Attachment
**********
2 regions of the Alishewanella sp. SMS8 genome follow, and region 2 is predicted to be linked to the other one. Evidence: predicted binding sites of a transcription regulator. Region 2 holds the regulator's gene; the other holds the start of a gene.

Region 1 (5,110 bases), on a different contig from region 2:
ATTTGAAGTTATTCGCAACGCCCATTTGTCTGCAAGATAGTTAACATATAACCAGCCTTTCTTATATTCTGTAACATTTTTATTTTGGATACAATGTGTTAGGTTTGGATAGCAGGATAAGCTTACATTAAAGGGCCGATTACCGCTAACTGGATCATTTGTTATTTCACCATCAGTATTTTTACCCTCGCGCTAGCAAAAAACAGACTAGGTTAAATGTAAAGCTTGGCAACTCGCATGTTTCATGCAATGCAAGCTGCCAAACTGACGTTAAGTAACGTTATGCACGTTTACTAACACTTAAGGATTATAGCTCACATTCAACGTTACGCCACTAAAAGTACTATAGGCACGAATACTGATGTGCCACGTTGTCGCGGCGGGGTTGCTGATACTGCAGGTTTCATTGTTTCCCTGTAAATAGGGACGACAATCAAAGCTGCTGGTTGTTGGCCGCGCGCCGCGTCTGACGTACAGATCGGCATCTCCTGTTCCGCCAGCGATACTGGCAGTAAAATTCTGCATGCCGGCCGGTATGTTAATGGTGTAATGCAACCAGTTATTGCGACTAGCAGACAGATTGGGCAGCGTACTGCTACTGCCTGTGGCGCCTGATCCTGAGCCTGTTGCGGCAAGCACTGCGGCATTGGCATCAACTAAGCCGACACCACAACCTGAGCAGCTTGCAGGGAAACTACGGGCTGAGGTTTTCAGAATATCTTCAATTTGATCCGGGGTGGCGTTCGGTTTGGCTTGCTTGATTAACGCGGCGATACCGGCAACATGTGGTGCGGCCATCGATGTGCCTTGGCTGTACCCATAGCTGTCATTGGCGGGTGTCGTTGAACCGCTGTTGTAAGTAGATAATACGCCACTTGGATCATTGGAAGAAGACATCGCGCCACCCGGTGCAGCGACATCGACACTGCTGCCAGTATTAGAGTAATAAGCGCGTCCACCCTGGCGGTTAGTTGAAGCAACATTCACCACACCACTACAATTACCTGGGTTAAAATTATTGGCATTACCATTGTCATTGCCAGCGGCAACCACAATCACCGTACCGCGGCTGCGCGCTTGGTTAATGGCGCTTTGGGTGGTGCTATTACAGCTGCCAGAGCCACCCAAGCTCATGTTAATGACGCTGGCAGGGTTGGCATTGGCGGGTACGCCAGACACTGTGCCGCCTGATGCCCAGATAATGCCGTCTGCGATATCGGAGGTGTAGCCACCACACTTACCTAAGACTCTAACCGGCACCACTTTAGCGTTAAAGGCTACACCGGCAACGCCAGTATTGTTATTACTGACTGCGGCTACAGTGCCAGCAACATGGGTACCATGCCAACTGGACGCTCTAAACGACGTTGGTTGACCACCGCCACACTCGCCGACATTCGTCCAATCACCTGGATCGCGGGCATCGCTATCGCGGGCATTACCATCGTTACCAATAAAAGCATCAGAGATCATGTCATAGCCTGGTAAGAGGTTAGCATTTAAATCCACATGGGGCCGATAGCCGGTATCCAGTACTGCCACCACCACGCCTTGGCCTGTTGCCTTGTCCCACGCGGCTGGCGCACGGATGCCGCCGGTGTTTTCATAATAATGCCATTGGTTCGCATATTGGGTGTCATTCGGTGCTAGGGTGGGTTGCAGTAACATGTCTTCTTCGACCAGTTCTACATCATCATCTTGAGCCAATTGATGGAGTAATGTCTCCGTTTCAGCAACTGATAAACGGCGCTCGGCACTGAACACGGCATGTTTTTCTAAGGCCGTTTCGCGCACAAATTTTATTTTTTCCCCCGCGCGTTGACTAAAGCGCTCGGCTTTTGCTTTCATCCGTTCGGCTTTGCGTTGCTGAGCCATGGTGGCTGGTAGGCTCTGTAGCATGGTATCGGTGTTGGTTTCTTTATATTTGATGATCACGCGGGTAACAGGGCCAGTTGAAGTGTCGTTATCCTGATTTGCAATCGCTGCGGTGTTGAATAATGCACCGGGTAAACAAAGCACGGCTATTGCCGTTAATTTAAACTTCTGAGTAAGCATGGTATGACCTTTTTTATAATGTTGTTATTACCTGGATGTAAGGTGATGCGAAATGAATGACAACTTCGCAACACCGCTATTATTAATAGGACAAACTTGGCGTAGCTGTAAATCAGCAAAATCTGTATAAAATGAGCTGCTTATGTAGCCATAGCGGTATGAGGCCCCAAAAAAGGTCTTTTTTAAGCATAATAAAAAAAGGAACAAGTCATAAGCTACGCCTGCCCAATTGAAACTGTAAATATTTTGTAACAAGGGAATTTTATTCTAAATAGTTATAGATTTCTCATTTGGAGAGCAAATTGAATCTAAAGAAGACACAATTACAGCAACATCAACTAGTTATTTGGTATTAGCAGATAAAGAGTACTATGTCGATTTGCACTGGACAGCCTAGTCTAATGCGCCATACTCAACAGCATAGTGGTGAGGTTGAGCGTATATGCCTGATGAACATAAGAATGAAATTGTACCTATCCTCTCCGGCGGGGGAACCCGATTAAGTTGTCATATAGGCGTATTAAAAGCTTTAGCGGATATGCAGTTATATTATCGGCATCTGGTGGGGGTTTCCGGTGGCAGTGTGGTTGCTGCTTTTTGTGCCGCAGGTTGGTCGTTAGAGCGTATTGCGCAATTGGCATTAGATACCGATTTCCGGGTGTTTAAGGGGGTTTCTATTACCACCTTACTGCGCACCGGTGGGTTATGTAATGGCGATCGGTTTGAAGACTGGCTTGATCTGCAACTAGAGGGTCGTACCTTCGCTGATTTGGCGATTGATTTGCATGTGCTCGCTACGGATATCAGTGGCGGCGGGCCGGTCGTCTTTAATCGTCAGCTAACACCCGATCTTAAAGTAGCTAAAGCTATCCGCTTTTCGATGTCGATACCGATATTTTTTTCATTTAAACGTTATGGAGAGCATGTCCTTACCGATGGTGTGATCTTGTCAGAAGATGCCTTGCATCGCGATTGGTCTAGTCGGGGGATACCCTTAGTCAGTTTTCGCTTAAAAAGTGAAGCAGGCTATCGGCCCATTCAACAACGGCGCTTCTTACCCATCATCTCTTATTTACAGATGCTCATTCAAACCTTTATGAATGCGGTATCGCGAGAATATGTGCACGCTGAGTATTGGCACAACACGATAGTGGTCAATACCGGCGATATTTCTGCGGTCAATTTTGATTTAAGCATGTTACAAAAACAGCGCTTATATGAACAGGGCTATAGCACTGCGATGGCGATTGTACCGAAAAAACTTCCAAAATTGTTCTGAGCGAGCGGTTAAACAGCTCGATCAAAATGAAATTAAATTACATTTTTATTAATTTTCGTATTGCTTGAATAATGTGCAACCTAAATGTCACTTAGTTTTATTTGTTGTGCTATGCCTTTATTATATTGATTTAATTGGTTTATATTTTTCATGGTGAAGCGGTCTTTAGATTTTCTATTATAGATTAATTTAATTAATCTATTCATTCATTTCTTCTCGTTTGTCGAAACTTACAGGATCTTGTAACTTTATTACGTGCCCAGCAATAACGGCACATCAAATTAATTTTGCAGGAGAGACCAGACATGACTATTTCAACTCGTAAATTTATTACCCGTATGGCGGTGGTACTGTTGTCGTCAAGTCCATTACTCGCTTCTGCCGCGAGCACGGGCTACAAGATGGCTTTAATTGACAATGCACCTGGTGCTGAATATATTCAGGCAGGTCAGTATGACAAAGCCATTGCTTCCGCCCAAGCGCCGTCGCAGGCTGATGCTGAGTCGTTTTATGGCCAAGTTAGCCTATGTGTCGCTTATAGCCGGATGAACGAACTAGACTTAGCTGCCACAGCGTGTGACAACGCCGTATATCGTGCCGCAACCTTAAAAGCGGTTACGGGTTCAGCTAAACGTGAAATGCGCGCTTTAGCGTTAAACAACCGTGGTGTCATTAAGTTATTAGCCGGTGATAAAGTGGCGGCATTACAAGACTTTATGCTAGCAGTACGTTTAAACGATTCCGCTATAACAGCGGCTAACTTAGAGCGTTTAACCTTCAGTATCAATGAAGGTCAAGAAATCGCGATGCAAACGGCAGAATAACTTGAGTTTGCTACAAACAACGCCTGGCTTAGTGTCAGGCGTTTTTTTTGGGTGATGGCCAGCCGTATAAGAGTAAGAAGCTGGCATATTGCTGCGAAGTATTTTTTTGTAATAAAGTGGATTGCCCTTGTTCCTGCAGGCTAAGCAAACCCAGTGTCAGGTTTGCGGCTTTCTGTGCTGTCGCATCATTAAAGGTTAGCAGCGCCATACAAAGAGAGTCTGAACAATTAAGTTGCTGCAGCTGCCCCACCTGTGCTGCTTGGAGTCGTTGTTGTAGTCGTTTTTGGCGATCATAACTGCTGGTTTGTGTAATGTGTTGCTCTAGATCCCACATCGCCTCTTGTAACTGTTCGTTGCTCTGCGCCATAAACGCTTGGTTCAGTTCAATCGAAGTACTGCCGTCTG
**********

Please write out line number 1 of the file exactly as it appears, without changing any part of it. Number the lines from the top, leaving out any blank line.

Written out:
2 regions of the Alishewanella sp. SMS8 genome follow, and region 2 is predicted to be linked to the other one. Evidence: predicted binding sites of a transcription regulator. Region 2 holds the regulator's gene; the other holds the start of a gene.